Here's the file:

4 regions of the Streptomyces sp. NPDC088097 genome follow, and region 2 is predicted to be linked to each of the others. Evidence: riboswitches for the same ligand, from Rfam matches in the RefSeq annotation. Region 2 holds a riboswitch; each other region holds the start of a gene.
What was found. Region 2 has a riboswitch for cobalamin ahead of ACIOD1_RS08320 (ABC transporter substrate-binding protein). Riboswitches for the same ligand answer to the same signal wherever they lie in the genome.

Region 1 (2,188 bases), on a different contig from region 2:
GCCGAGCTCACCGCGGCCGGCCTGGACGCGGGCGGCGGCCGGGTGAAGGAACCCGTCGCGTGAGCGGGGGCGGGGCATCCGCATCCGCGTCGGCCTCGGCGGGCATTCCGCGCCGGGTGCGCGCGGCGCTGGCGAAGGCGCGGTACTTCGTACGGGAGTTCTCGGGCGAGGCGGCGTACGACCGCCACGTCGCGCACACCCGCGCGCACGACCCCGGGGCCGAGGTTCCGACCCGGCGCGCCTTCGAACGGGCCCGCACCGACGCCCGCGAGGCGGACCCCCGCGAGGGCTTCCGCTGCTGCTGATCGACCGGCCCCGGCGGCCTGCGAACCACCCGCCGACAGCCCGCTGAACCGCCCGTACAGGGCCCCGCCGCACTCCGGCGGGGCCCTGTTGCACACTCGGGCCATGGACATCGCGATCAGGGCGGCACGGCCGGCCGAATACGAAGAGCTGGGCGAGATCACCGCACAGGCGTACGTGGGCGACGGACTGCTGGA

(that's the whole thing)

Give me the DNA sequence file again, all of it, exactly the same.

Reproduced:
4 regions of the Streptomyces sp. NPDC088097 genome follow, and region 2 is predicted to be linked to each of the others. Evidence: riboswitches for the same ligand, from Rfam matches in the RefSeq annotation. Region 2 holds a riboswitch; each other region holds the start of a gene.
What was found. Region 2 has a riboswitch for cobalamin ahead of ACIOD1_RS08320 (ABC transporter substrate-binding protein). Riboswitches for the same ligand answer to the same signal wherever they lie in the genome.

Region 1 (2,188 bases), on a different contig from region 2:
GCCGAGCTCACCGCGGCCGGCCTGGACGCGGGCGGCGGCCGGGTGAAGGAACCCGTCGCGTGAGCGGGGGCGGGGCATCCGCATCCGCGTCGGCCTCGGCGGGCATTCCGCGCCGGGTGCGCGCGGCGCTGGCGAAGGCGCGGTACTTCGTACGGGAGTTCTCGGGCGAGGCGGCGTACGACCGCCACGTCGCGCACACCCGCGCGCACGACCCCGGGGCCGAGGTTCCGACCCGGCGCGCCTTCGAACGGGCCCGCACCGACGCCCGCGAGGCGGACCCCCGCGAGGGCTTCCGCTGCTGCTGATCGACCGGCCCCGGCGGCCTGCGAACCACCCGCCGACAGCCCGCTGAACCGCCCGTACAGGGCCCCGCCGCACTCCGGCGGGGCCCTGTTGCACACTCGGGCCATGGACATCGCGATCAGGGCGGCACGGCCGGCCGAATACGAAGAGCTGGGCGAGATCACCGCACAGGCGTACGTGGGCGACGGACTGCTGGA